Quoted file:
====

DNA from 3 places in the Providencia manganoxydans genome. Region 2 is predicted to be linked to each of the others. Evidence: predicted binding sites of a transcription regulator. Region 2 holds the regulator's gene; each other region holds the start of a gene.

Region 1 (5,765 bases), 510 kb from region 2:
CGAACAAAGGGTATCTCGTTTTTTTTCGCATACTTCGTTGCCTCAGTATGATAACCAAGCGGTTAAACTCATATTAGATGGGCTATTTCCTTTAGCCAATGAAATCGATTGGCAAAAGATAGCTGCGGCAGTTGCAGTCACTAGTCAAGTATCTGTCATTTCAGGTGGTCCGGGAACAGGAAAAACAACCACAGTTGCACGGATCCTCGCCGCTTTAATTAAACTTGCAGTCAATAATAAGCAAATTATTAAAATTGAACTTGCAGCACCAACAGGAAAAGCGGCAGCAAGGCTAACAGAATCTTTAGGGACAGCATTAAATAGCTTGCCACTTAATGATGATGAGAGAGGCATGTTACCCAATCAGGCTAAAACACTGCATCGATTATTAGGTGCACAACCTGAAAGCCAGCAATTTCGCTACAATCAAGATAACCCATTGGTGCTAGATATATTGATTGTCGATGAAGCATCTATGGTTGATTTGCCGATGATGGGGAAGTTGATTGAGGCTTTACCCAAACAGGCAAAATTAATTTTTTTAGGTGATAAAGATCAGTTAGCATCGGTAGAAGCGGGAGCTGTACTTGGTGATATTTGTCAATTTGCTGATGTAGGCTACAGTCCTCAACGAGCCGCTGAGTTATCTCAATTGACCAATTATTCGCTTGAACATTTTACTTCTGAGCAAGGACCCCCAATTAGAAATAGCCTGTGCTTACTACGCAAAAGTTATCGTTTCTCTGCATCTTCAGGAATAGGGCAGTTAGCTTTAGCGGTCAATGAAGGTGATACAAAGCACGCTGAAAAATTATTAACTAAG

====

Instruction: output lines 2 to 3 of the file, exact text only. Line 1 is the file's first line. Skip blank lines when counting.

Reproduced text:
Region 1 (5,765 bases), 510 kb from region 2:
CGAACAAAGGGTATCTCGTTTTTTTTCGCATACTTCGTTGCCTCAGTATGATAACCAAGCGGTTAAACTCATATTAGATGGGCTATTTCCTTTAGCCAATGAAATCGATTGGCAAAAGATAGCTGCGGCAGTTGCAGTCACTAGTCAAGTATCTGTCATTTCAGGTGGTCCGGGAACAGGAAAAACAACCACAGTTGCACGGATCCTCGCCGCTTTAATTAAACTTGCAGTCAATAATAAGCAAATTATTAAAATTGAACTTGCAGCACCAACAGGAAAAGCGGCAGCAAGGCTAACAGAATCTTTAGGGACAGCATTAAATAGCTTGCCACTTAATGATGATGAGAGAGGCATGTTACCCAATCAGGCTAAAACACTGCATCGATTATTAGGTGCACAACCTGAAAGCCAGCAATTTCGCTACAATCAAGATAACCCATTGGTGCTAGATATATTGATTGTCGATGAAGCATCTATGGTTGATTTGCCGATGATGGGGAAGTTGATTGAGGCTTTACCCAAACAGGCAAAATTAATTTTTTTAGGTGATAAAGATCAGTTAGCATCGGTAGAAGCGGGAGCTGTACTTGGTGATATTTGTCAATTTGCTGATGTAGGCTACAGTCCTCAACGAGCCGCTGAGTTATCTCAATTGACCAATTATTCGCTTGAACATTTTACTTCTGAGCAAGGACCCCCAATTAGAAATAGCCTGTGCTTACTACGCAAAAGTTATCGTTTCTCTGCATCTTCAGGAATAGGGCAGTTAGCTTTAGCGGTCAATGAAGGTGATACAAAGCACGCTGAAAAATTATTAACTAAG